Yossi Gurvitz takes up in his blog where I left off yesterday regarding the IDF soldier Avi Yakobov, who sexually abused Ihsan Dababseh by performing a belly-dance and rubbing against her bound and blind-folded body in December, 2007 at the Gush Etzion military base, where she was being questioned about her alleged involvement in Islamic Jihad.
I sent several Israeli bloggers Yakobov’s home phone number, which he’d listed on his Facebook page, and Yossi had the guts to call him and wake him up this morning (probably sleeping off all that German drinking). Unfortunately, Yakobov wasn’t in much of a mood to talk.
Yossi did learn from former soldiers who’d served with him, that during the filming of the abuse, Yakobov’s commanding officer came upon the scene and reprimanded the soldier. The IDF claims erroneously that Yakobov was sentenced to 21 days in the brig for the abuse. He actually was confined to base for a few days, a much milder punishment; and the unit was given what Gurvitz calls “hasbara” discussions, which I take to mean someone drilling into them the utter stupidity of what they’d done.
A soldier in the unit said it appeared that the commanding officer didn’t bring his subordinate up on charges because he didn’t want to tarnish the reputation of his command.
Apparently, the abuser did serve a military prison sentence once, but that was for being drunk while on duty and not for the video incident. Apparently, Yakobov appears to have somewhat of a drinking problem.
It appears that the Israeli media cannot publish Yakobov’s name, though his friends can brag on the latter’s Facebook page about his television appearance on Channel 10 news. So, as Yossi says, as a soldier you can commit a war crime, your friends can rib you about it jokingly of course, but no other Israeli will know about it. That is, unless an intrepid Twitter reader like Dena Shunra discovers a journalist’s Tweet, which reveals the real deal; and then relays the information to an American Jewish blogger outside Israel who lives to publish such stories.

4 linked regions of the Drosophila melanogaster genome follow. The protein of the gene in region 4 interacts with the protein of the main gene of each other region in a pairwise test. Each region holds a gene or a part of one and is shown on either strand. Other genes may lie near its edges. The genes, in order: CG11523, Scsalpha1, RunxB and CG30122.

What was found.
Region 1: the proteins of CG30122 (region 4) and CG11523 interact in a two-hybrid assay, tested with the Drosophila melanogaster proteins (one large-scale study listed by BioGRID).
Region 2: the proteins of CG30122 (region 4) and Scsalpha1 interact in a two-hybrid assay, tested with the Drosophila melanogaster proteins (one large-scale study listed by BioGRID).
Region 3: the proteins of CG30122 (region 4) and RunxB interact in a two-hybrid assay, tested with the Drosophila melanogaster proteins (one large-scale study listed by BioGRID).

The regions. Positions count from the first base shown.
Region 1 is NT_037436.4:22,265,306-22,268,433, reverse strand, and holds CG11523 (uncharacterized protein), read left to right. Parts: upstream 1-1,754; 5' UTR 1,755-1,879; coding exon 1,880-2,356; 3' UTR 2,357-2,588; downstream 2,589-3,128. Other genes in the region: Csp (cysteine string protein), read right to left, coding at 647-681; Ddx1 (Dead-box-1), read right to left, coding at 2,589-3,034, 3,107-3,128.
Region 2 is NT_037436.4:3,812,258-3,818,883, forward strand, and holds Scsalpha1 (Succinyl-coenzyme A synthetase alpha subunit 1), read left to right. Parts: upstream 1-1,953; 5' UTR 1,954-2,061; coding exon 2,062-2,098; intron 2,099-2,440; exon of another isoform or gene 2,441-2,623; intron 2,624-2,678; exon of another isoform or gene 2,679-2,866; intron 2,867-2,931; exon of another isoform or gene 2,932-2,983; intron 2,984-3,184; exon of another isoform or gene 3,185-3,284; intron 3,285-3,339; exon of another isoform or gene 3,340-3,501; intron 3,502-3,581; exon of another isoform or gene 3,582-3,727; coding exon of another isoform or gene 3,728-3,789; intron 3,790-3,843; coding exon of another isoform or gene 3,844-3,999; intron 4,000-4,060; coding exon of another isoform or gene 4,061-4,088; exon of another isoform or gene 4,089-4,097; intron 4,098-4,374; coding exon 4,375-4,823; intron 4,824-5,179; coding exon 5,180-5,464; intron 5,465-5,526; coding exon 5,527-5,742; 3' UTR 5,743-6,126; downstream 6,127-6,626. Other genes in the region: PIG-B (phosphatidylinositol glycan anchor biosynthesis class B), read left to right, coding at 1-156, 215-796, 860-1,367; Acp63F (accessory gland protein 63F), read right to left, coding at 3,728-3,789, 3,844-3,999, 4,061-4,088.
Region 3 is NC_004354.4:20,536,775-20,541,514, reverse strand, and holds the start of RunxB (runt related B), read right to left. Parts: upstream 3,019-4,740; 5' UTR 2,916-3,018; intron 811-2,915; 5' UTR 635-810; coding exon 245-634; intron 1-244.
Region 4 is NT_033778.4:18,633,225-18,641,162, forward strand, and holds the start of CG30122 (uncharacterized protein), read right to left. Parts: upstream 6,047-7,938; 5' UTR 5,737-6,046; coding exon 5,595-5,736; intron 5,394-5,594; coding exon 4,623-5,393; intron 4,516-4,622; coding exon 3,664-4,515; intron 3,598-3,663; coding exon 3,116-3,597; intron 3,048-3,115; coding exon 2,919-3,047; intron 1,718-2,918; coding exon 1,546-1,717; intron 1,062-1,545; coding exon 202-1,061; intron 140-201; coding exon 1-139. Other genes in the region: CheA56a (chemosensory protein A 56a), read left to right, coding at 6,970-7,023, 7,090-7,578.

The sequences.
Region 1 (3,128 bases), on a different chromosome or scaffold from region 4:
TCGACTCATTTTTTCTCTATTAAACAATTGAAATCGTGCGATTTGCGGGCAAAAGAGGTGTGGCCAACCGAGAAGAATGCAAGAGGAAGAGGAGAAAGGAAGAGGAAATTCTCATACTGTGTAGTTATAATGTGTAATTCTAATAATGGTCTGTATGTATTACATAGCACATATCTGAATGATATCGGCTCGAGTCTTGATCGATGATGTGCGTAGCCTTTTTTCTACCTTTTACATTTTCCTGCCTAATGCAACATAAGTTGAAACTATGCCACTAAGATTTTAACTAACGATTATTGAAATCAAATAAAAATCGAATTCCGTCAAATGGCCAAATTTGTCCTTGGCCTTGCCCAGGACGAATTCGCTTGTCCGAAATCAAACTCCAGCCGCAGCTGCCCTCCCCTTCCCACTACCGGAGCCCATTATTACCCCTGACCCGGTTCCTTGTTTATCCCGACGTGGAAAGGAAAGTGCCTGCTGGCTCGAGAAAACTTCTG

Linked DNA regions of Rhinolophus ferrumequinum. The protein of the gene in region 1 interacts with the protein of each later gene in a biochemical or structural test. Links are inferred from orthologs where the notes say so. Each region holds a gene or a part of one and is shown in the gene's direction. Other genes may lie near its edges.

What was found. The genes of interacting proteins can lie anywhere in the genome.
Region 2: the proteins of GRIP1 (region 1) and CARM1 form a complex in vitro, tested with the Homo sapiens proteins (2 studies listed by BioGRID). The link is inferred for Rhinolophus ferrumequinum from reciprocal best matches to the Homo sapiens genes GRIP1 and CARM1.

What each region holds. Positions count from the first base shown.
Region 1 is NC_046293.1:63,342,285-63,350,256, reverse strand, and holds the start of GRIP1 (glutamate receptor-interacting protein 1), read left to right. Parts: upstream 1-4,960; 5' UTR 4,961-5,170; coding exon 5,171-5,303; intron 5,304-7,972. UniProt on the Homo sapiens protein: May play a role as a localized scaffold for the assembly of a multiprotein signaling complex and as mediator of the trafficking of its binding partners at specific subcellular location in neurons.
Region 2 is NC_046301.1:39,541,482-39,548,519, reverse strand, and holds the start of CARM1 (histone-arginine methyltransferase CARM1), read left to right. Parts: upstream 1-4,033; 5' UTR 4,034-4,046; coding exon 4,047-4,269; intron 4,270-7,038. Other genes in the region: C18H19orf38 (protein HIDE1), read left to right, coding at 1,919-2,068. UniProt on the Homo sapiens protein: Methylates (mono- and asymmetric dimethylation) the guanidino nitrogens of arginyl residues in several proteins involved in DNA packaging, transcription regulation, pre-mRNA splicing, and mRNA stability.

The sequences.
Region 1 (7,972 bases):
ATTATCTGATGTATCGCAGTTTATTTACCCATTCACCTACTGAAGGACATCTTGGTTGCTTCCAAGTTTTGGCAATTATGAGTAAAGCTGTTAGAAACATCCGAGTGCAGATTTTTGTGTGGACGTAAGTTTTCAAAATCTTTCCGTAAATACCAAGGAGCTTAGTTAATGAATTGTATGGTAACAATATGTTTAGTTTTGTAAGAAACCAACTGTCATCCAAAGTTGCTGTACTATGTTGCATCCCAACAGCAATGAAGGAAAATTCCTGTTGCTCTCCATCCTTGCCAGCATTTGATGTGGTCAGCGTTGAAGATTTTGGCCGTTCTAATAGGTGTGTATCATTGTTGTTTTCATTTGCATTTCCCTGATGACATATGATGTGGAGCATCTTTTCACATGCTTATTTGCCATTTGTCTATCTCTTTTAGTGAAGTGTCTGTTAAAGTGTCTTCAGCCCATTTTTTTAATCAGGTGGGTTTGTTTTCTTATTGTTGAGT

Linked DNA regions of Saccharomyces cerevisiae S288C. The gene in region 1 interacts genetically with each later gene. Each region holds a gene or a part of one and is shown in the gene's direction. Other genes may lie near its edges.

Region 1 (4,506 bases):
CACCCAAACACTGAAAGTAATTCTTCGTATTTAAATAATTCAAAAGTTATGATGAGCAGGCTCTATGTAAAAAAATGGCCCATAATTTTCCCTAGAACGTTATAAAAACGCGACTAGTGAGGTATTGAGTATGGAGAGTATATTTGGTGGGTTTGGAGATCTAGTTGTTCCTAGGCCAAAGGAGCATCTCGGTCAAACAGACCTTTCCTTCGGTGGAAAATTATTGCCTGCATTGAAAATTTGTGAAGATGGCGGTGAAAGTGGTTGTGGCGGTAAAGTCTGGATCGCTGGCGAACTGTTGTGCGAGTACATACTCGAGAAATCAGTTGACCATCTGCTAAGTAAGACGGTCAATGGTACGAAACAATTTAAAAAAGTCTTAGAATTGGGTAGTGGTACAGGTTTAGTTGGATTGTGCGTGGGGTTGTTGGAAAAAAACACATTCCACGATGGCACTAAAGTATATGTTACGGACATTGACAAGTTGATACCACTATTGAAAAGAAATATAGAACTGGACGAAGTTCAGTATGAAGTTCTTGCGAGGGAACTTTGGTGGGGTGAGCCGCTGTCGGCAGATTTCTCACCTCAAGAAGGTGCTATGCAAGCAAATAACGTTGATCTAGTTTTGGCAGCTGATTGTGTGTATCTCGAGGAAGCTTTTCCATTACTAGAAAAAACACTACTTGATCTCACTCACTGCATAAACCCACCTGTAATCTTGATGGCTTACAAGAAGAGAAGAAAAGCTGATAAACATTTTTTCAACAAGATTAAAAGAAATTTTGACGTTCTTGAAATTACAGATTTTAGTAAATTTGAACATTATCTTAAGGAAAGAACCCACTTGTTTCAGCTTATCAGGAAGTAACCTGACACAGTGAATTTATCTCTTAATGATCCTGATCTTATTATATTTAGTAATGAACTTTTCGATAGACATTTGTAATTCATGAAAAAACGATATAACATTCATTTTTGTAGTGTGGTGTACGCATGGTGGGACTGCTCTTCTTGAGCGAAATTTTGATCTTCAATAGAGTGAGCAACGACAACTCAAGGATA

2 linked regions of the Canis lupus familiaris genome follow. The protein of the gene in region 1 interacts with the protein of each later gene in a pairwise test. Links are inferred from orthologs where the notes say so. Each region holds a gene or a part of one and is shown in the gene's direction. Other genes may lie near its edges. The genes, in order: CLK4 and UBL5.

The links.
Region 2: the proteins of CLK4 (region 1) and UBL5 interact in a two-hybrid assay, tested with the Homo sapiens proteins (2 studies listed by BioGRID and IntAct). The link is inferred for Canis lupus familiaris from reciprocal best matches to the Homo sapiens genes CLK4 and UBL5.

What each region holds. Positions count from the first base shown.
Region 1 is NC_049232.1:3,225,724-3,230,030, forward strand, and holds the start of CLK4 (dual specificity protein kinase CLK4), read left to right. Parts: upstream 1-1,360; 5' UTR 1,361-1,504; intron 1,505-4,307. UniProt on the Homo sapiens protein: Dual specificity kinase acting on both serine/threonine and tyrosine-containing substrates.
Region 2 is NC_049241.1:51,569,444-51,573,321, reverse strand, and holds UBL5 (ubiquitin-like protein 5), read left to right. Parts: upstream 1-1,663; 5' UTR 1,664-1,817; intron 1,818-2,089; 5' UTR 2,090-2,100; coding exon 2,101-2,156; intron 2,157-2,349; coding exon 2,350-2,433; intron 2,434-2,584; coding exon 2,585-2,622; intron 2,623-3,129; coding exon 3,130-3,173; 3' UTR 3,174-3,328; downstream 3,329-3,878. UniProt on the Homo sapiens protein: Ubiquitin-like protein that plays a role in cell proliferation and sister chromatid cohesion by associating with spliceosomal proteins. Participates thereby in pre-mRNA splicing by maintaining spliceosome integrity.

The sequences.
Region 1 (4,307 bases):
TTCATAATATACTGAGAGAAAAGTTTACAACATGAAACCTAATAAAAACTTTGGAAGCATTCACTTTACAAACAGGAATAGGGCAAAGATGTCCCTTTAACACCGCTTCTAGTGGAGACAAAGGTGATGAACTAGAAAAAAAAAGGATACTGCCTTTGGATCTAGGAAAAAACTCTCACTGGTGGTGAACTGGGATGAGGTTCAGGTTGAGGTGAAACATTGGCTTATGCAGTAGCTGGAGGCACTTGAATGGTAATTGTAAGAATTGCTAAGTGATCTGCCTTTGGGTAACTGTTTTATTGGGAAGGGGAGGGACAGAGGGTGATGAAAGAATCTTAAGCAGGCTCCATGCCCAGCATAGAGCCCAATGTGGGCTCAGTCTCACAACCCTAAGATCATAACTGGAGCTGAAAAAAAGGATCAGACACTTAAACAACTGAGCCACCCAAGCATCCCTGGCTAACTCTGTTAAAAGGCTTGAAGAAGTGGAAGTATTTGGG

Gurvitz also mentions that the same silence descends on the story of Israeli troops, who forced a 9-year-old Palestinian boy during Operation Cast Lead, to serve as a human bomb detector. They are found guilty of violating IDF guidelines, yet no one will ever hear their names uttered publicly. If you want to understand the anaesthesia that allows the Occupation to continue for 42 years, you have but to understand this phenomenon.
Since the army has a decades-long history of winking at such abuses, Yossi announces his own “price tag” policy by which he urges his fellow Israelis to seek out and identify wrong-doers making them pay a price for their misdeeds. He entreats a reader to put him in touch with the victim so he can encourage her to file charges against her abuser (Dababseh has announced an intent to pursue this matter through a Palestinian human rights NGO. In the end, Gurvitz writes, the only concept that will truly change the military’s behavior is a court case in the Hague and a senior officer behind bars.
Dena Shunra revealed some striking observations about this case that I thought important to relay here. I alluded above to Yakobov’s drinking fetish and in yesterday’s post I noted a ritual of IDF veterans going wild after completion of their service doing drugs, engaging in outrageous behavior, all over the world, but especially in the Far East, notably India. Many of them, whether consciously or unconsciously are working out their ambivalence about the suffering they inflicted and/or witnessed during their own military service.
The photo featured here is from a party celebrating the end of service for those in Yakobov’s unit. Ironically, this occured on Purim, the only Jewish holiday on which you are not only permitted, but required to get drunk ad she lo yada–“until you don’t know the difference between Haman and Mordecai.” Dena asks why would a Jew need to drink himself into a stupor till he couldn’t tell the difference between the villain and the hero of the Purim shpiel? Because on Purim, Persian Jews engaged in utter slaughter of their enemies and literally exterminated them. Given the suffering they inflicted, wouldn’t you want to get drunk to forget? One wonders whether drink serves as a form of anaesthesia for Israel’s Yakobovs. The drink allows you to forget the difference between good and evil and whatever you’ve done about which you might feel ambivalent.
I remarked yesterday on how ordinary Yakobov appears in his Facebook photos. A nice guy smiling with the ‘bros with which he served. How can such a seemingly decent (from the pictures anyway) individual stoop so low? Dena calls it the banality of evil “Occupation-style.” How else can this apparatus continue unabated for 42 years? It requires otherwise decent men and women to lose their humanity and individuality in a mindless conformism that sanctions the abuse of Palestinians in order to perpetrate mechanisms of Israeli control.
I harbor no illusions that we can break this cycle. But with exposes like this one, perhaps we can chip away at the foundation and begin the process of disintegration that may lead to the creation of something new and better.